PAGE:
Drug Information

This page contains patient information on the medications commonly used to treat rheumatological conditions

Methotrexate

This is the most commonly used drug for the treatment of Rheumatoid arthritis worldwide. It is also used to treat other inflammatory arthritis and for patients with resistant polymalgia or temporal arteritis. Although the side effects seem daunting, it is usually very well tolerated. Your rheumatologist will explain the side effects of this drug and send you a patient information leaflet. This medication can lower the white cell count, cause a rash, anaemia, abnormal liver tests, and in a small proportion of patients scarring of the lung tissue or an acute allergic reaction, recognised by the development of a dry cough and breathlessness. Please see the link to Arthritis UK for further information on this drug, including side effects. A baseline chest X ray will be organised to ensure that this is normal before commencing the drug, in the event of the rare side effects of lung complications on taking the medication.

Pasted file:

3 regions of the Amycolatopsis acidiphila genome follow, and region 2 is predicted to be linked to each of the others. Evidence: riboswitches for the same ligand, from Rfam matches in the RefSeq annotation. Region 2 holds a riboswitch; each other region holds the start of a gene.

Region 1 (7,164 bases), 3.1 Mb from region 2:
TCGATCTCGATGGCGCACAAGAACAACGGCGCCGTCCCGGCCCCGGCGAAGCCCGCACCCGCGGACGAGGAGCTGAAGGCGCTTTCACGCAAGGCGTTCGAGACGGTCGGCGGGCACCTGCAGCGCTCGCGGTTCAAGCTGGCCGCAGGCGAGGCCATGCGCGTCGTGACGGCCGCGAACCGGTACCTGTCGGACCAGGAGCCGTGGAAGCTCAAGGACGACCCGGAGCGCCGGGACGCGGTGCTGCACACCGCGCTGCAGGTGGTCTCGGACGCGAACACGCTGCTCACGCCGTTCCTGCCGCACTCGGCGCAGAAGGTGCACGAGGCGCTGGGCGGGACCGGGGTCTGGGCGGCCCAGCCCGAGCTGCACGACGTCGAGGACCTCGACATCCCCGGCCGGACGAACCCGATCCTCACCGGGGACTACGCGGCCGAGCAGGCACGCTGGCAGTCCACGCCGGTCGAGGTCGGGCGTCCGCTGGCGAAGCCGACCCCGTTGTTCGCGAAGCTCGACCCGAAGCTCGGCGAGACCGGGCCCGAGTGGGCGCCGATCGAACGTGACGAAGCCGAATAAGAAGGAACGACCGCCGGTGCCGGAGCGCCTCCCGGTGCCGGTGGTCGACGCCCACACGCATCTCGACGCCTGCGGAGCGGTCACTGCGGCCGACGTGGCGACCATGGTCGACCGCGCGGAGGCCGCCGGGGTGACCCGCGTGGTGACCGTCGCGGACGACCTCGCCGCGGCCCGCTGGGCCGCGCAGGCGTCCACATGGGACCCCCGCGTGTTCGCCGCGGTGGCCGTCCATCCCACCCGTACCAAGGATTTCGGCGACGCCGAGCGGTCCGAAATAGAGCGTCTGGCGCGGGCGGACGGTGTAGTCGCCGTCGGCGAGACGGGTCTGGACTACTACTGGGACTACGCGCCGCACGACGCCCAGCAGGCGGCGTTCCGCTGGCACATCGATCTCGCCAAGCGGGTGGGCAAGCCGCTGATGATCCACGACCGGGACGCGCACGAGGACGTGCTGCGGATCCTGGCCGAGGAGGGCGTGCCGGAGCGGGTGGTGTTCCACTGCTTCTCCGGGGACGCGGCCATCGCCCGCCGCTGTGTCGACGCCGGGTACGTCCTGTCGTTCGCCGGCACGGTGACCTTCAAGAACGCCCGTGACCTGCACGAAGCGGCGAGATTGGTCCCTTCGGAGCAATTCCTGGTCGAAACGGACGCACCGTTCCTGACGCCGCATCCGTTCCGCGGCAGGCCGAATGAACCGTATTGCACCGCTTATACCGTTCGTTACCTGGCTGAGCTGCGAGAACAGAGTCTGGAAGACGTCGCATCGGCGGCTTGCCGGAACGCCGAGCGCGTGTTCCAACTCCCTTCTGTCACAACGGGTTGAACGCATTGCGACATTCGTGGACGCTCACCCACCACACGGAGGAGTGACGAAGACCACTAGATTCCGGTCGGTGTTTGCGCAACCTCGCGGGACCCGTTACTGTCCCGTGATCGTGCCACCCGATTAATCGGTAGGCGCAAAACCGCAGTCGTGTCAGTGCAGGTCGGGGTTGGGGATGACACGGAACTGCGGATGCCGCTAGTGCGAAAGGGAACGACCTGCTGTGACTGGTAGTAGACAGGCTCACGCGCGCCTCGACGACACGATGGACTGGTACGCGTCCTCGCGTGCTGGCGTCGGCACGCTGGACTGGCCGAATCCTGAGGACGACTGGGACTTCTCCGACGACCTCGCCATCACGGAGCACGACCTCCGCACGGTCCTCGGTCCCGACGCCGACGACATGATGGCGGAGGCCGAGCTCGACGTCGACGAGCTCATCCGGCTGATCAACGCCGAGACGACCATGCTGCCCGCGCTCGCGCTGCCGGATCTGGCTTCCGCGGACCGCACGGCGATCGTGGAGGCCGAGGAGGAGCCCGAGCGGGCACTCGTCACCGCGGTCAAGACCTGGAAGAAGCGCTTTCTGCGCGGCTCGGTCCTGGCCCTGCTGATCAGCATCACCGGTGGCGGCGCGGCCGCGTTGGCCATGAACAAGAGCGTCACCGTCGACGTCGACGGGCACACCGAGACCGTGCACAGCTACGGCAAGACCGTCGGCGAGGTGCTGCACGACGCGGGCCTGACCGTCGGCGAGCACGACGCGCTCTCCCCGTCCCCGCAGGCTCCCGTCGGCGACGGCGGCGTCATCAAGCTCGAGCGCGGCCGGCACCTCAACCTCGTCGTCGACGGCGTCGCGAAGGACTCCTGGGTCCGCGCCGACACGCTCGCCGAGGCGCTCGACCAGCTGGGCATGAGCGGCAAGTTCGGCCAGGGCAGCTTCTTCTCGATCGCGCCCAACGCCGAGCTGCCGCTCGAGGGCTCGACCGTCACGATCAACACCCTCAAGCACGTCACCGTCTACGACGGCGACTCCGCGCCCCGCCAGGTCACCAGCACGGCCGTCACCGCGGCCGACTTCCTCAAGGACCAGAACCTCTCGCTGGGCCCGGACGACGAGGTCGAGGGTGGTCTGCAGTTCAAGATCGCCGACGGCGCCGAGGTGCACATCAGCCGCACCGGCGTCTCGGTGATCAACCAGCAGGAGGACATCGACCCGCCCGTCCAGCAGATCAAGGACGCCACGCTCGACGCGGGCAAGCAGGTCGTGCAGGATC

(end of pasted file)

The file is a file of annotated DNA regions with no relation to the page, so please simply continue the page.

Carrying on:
Methotrexate is usually prescribed as 2.5mg tablets, with the dose ranging from 7.5mg to 25mg weekly. These will be taken at once, one day per week. One folic acid tablet is taken once a week, the day after methotrexate. This helps to protect against anaemia and the development of nausea. The folic acid tablets may be increased by your rheumatologist if you experience nausea.

Safety blood tests are performed fortnightly after commencing the drug, for 2 months. Once on a stable dose, this will become monthly. If your dose is increased, the blood tests will once more be done every 2 weeks.
If you develop a persistent dry cough or breathlessness, please contact your GP and rheumatologist. NB. Methotrexate must be stopped if you develop a severe infection or any infection requiring antibiotics.
You are advised to have a yearly flu vaccine. If you have flu, methotrexate must be stopped and you must tell your GP and rheumatologist.

Sulphasalazine

Sulphasalazine is used in the treatment of Rheumatoid arthritis and other inflammatory arthritides. Your rheumatologist will explain the side effects of this drug and send you a patient information leaflet. This medication can lower the white cell count, cause a rash, anaemia and abnormal liver tests. Please see the link to Arthritis UK for further information. Safety blood tests are performed fortnightly after commencing the drug, for 2 months. Once on a stable dose, this will become 3 monthly for the first year and then 6 monthly.

NB. Sulphasalazine must be stopped if you develop a severe infection or any infection requiring antibiotics.

You are advised to have a yearly flu vaccine. If you have flu, sulphasalazine must be stopped and you must inform your GP and rheumatologist.